Most ad agencies and marketing firms grow to a certain point—say, 15-20 employees—at which point the principals need to spend most of their time on management, finances and new business… leaving no one in charge of the creative work. And at this point, they realize they need a creative director.
A creative director takes charge of the creative style of the agency—what work you produce, the quality of that work compared to competitors, the overall feel of the agency’s creative output. Lacking this creative leader, agencies may struggle to establish their creative reputations. Worse, they may be unable to attract good clients because their creative work is indistinguishable from less talented competitors’ work.
Grow Your CD In-house
While many agencies seek creative directors from outside their core staff, others successfully grow their CDs from within. Here are some traits, skills and abilities any home-grown creative director needs.
People management skills – How does s/he relate to co-workers? Can the person step up to a manager’s position and assume the necessary authority over former peers? How do they handle conflict? (Ideally, they’re good listeners, able to find the core issue and get people to talk respectfully about it.)
Recognizes and appreciates the work of others – Is s/he a self-promoter, or is the work of the group more important? The ability to see the best ideas and bring them forward is essential for creative direction. S/he should also be good at praising and recognizing top creators, and promoting those people to agency management.
Communicates well verbally and orally – Look for someone who exudes self-confidence as expressed in meetings with clients, explaining work/ideas, and the ability to simplify complex ideas so others understand them.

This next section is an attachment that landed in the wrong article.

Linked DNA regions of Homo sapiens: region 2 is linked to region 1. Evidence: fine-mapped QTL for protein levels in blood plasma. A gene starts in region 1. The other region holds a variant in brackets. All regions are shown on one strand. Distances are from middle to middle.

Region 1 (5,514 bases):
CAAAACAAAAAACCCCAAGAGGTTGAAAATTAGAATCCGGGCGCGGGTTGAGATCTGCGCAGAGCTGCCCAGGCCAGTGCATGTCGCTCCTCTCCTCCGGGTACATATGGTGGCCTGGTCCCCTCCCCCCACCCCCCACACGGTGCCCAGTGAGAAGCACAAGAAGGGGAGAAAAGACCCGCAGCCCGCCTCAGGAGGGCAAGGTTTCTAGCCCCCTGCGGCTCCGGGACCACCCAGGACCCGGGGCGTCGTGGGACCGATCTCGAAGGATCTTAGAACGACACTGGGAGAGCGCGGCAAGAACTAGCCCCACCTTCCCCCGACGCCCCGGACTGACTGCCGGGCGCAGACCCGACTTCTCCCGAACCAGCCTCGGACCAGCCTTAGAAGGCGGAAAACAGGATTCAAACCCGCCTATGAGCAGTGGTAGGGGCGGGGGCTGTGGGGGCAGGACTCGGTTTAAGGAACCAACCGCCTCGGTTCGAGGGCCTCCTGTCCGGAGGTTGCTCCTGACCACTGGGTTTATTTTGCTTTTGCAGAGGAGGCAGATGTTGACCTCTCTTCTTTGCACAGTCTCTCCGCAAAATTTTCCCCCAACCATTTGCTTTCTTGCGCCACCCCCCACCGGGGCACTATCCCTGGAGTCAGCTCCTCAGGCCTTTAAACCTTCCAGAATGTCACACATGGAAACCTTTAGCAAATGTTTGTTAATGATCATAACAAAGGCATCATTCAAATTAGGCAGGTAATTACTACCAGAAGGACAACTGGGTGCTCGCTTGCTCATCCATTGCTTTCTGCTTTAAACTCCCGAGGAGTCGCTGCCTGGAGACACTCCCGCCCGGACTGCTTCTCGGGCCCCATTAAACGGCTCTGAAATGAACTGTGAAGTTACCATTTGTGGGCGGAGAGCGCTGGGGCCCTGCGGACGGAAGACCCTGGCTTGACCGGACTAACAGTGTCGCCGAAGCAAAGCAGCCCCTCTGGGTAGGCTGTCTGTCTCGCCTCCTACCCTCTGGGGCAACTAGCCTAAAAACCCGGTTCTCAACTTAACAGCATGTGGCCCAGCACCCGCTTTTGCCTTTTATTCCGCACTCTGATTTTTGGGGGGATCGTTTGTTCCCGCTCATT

Goal-oriented and deadline-aware – A good CD candidate understands accountability and productivity needs, and keeps these goals in mind while striving to bring forward the best work… within the budget and time-frame, and attuned to the creative brief.
Strong creative thinking, but a good delegator – Your best CD does not feel s/he has to DO everything themselves; they are willing to assign work to others and guide them to their best work. But if needed, they can step in and develop a good idea into a better idea, or push others to elevate their work from good to great.
Mentors, not just manages – Your pick for CD should find fulfillment in boosting the career goals of others, guiding newbies in acquiring new skills, and matching designers and copywriters, interactive and traditional creatives, with the goal of producing the right alchemy to develop each member of the team. They should be attractors of new talent, invaluable for recruiting the best new talent.
Curiosity, and openness to the New – A creative director must be an explorer, always seeking new ideas, new inspirations and new thinking. They should be willing to push riskier ideas if they feel strongly about their value. And they should be very good at encouraging the creative team to explore, discover and test new concepts.
The Equalizer – The very best creative directors may not be down in the trenches daily, but remain attuned to the overall agency creative vibe, aware at all times of where everyone is in terms of tension, workload, conflicts, stresses and job satisfaction. Their ability to keep this fluid and sometimes pressured environment in balance is key to agency success, and the right creative culture.
A top agency advocate – The CD should be a valued representative for the agency with the public, vendors, business contacts and clients. You should trust them to represent you and your values whenever they walk out the door, post a blog piece, share a Tweet or post on social media. Look for a creative person genuinely interested in other people, having broad interests beyond the agency, who enjoys sharing ideas and believes in our industry.
Wow, you may think: that’s a lot of traits to find in one person. Remember that creative talent can be developed and molded. Look for people who have some of these traits, and work to help them grow those they lack. Provide opportunities for them to acquire new skills and spend more time leading. Like a gardener cultivates the healthiest seedlings, you can cultivate your best creative director candidate.
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